That made those who represented turning points in my career - and particularly in my way of thinking - all the more important and valuable. They, knowingly and unknowingly, expanded my perspective - which led to a broader world view, career opportunities and life experiences I never thought would be mine.

Interestingly, it's been within the last two years - since starting Leadership Quantified - that a new person has been added to the list. The first woman.

For me, the four people are:
  1. Dr. W. Edwards Deming - who taught me that underlying management theory is a humanism that, when incorporated as part of everything from strategic thinking to operational execution, really can lead to joy and motivation and a goodness that workplaces are rarely - or never - known for.
  2. Takeo Minomiya - who taught me that strategy, at its best, turns the world on its head and that, only when you look at things from what would be considered impossible perspectives and proceed without fear can you - or your organization - succeed.
  3. Dr. Leon Lessinger - who taught me that accountability is the highest form of personal and professional respect you can pay yourself, your colleagues and society as a whole - and that, as such, it's both a choice and a measure of integrity.
  4. Sheryl Sandberg - who taught me that the ways women unknowingly undermine themselves - as well as the many ways women unforgivably undermine other women - are not only identifiable, but reversible and that the hope of the women who trailblazed my career can - and will - be achieved in the generations of women now and to come.
That's my crew of career- and life- changers - and I'm grateful to them all.

Now think about those who have played or are playing that role in your life and career - then ask yourself:
  • Which teacher, mentor or guide has helped me see more - and be more?
  • How has what they taught or showed me changed my life? My world view?
  • How have I acted upon what I learned?
  • How am I continuing their teaching by guiding others - whether in conversation, formal mentoring or, simply, in how I lead my life?
Then, if you get the chance, make sure you find a way to say, "Thank you." Not only will they appreciate it, they deserve it.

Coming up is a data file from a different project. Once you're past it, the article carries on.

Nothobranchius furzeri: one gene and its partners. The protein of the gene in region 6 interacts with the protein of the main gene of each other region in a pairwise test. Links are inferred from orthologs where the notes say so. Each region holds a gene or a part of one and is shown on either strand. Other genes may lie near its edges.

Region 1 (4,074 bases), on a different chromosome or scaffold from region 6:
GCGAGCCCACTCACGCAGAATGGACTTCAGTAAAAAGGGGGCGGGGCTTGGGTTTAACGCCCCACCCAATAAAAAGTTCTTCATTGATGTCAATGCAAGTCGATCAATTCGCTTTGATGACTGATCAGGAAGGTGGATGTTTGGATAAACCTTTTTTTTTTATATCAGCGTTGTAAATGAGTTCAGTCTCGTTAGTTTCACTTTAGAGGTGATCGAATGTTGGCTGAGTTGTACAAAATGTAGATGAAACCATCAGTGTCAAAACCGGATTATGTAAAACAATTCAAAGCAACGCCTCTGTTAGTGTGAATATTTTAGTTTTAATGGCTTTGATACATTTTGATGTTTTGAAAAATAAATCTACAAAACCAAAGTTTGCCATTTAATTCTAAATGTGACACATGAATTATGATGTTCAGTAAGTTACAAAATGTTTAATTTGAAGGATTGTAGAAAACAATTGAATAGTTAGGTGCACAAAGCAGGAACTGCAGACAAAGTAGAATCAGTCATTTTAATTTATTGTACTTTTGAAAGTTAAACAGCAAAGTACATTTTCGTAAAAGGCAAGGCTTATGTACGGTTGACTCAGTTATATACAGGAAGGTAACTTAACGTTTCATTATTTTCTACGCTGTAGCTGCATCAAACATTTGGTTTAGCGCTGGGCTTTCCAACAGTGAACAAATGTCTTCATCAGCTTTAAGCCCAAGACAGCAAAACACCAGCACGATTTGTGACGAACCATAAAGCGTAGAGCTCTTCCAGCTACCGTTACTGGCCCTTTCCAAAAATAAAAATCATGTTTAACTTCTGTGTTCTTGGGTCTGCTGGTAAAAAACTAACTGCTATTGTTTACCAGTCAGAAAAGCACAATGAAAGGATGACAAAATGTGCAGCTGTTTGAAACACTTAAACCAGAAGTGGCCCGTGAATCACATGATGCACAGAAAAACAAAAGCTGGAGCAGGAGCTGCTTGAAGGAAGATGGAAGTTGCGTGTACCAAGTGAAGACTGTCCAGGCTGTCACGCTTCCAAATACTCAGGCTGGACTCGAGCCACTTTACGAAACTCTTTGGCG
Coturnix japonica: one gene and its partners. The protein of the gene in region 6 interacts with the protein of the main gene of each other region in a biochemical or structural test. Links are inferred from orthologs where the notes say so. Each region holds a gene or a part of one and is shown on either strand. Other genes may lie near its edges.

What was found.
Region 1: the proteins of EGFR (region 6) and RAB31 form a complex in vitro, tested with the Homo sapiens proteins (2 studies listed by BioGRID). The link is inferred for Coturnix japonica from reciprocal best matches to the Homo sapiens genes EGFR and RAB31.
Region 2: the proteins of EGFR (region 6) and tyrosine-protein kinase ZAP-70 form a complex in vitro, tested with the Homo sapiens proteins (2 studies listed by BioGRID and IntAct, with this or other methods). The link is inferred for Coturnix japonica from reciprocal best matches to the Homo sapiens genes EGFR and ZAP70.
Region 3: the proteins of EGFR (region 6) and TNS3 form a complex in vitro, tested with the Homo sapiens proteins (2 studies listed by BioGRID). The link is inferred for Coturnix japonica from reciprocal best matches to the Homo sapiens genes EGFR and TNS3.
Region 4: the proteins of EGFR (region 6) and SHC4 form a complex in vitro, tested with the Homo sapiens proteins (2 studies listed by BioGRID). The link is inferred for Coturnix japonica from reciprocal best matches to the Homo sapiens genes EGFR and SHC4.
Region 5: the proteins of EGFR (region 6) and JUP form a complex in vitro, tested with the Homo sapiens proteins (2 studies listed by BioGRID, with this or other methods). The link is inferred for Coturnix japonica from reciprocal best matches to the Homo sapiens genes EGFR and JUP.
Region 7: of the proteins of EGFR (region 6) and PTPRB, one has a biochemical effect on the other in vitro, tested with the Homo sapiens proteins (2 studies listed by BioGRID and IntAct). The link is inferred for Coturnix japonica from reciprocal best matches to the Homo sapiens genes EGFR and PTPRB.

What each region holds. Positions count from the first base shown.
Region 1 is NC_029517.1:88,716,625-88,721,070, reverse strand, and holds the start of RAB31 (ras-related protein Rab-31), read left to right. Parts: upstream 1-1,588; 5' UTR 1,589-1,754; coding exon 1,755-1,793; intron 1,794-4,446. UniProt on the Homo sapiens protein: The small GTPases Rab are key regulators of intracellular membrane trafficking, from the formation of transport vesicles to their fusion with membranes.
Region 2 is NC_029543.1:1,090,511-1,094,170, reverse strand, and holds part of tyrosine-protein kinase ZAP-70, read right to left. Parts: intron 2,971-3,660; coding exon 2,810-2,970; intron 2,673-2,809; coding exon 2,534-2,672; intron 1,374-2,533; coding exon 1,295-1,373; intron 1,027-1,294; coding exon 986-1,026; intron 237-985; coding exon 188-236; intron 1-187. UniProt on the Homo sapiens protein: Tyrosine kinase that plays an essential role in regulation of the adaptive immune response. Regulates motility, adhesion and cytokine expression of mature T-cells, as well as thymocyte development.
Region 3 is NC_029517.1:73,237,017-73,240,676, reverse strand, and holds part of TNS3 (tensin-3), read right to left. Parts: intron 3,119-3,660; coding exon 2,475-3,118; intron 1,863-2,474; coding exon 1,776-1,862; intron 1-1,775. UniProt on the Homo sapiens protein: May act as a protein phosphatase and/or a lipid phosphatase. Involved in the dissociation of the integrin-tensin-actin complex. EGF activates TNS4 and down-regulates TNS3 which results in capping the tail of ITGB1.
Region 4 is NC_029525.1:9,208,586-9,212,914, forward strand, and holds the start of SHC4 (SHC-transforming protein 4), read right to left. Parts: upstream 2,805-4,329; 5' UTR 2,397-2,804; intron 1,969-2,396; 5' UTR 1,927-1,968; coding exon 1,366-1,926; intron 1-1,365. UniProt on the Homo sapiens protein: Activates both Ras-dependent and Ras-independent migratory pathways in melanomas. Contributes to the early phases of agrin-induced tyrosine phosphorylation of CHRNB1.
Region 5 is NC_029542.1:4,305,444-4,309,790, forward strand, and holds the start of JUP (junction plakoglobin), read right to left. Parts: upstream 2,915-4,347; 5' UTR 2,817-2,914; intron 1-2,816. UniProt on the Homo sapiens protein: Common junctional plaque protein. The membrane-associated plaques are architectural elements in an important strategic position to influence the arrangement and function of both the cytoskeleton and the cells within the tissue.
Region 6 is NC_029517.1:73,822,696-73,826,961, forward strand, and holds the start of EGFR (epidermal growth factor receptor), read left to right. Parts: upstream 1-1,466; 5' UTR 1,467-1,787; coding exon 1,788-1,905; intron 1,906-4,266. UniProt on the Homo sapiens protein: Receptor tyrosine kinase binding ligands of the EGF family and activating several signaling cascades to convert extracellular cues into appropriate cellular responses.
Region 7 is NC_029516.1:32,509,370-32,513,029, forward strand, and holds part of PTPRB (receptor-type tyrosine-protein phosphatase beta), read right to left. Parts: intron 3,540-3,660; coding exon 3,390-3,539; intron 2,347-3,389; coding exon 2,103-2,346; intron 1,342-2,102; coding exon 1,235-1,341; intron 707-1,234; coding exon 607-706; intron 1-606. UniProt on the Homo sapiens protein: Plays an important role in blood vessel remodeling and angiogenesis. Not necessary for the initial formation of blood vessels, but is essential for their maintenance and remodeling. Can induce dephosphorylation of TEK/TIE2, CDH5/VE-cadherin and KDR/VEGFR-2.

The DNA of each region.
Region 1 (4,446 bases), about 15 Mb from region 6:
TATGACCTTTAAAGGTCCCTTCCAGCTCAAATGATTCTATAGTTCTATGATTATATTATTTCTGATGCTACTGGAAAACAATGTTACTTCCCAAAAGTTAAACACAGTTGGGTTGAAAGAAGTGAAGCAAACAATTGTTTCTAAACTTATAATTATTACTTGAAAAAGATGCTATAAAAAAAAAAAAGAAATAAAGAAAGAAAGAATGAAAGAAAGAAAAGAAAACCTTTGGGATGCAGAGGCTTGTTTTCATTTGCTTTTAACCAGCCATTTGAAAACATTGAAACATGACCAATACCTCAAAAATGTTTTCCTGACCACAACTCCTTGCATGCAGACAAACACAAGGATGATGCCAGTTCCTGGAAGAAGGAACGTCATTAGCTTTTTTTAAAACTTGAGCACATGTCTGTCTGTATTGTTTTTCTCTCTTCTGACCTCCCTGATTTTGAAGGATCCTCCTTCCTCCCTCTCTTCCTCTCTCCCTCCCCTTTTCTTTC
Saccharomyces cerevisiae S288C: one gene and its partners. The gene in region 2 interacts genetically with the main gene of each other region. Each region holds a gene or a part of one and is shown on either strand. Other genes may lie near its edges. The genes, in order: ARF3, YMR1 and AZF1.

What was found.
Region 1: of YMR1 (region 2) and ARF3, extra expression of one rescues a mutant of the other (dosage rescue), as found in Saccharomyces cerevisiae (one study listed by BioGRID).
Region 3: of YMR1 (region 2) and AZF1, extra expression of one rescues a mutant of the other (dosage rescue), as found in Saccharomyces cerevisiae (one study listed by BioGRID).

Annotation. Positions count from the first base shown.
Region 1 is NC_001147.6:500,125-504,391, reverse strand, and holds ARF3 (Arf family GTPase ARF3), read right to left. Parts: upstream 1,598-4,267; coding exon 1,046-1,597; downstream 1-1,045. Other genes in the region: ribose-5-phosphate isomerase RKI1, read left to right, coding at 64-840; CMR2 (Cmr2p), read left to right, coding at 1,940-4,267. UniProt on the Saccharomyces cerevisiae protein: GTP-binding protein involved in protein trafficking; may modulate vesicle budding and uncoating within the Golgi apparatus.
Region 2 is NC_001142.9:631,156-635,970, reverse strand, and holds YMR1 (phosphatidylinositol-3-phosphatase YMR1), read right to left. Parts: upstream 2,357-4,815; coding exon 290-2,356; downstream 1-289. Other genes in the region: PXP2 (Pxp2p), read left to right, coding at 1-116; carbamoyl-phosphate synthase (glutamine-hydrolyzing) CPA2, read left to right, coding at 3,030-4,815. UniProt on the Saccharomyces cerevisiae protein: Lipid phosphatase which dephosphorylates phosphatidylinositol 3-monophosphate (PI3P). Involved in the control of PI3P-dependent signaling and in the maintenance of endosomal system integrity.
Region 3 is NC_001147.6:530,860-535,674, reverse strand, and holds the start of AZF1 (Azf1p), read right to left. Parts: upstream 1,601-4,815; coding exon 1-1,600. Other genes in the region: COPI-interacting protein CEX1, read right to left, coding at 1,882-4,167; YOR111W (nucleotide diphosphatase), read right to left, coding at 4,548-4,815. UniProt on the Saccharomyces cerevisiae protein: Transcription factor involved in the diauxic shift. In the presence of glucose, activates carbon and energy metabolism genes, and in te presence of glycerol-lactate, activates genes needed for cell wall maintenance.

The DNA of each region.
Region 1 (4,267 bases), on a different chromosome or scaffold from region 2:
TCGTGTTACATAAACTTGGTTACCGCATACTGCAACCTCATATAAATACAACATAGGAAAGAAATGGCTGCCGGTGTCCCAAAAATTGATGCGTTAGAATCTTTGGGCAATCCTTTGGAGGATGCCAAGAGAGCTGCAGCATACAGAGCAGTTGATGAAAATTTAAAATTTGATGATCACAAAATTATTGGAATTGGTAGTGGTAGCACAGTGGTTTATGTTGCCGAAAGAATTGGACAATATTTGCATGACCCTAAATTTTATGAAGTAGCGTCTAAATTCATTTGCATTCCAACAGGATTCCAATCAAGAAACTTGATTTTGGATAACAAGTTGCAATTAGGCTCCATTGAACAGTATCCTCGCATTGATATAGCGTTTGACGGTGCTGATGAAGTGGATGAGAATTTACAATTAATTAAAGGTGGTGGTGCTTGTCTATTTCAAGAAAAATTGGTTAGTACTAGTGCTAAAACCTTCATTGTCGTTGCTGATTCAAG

KevJumba: Putting the Social in Social Media

Listen to the social media gurus - from Gary Vaynerchuk to Guy Kawasaki - and what you'll hear is that social media is all about building community.

That people are looking for connections. For purpose. To be heard. And seen. And acknowledged.

Why else would Facebook have grown to over 600 million users in such a short period? Or Hebbo at over 200 million, Bebo over 113 million - or China's QZone with over 480 million users?

Because in an online, disconnected world, people are looking for human connections.

Watch the social media space, however, and what you see is that - like any business model - it's all about converting those connections into money. Especially as LinkedIn set the tone for over-subscribed, high payout IPOs.

That's why, when a social media superstar like, KevJumba, answers the call from a socially conscious organization, like The Supply Education Group, you see the importance of how social can and should be social.

The Supply Education Group put out a YouTube challenge to KevJumba to teach a class in Nairobi, Kenya. Class 5, to be exact.

In this delightful video, you see the kids of Class 5 doing their best to charm KevJumba. And it worked.



Only KevJumba went one better. Not only did he do that visit - now, with his over 1.6 million YouTube followers in hand, KevJumba has committed to helping build a secondary school in Nairobi so that when Class 5 graduates from their K-8 school, they'll have a high school to attend.

Because at the moment they don't.

So, with that purpose - and making social truly social - KevJumba is asking his followers this weekend as he celebrates his 21st birthday to give $21 each to raise the $50,000 needed to build a school and create hope and opportunity for society's future worldwide.

KevJumba is giving back as part of The Supply Education Group's "Blessed to be a Blessing Campaign" and, in the process, showing just what social media can and should be doing for society.

So what is your social media strategy doing to help build society?  Think about it.

(An earlier version of this post was published on Technorati.)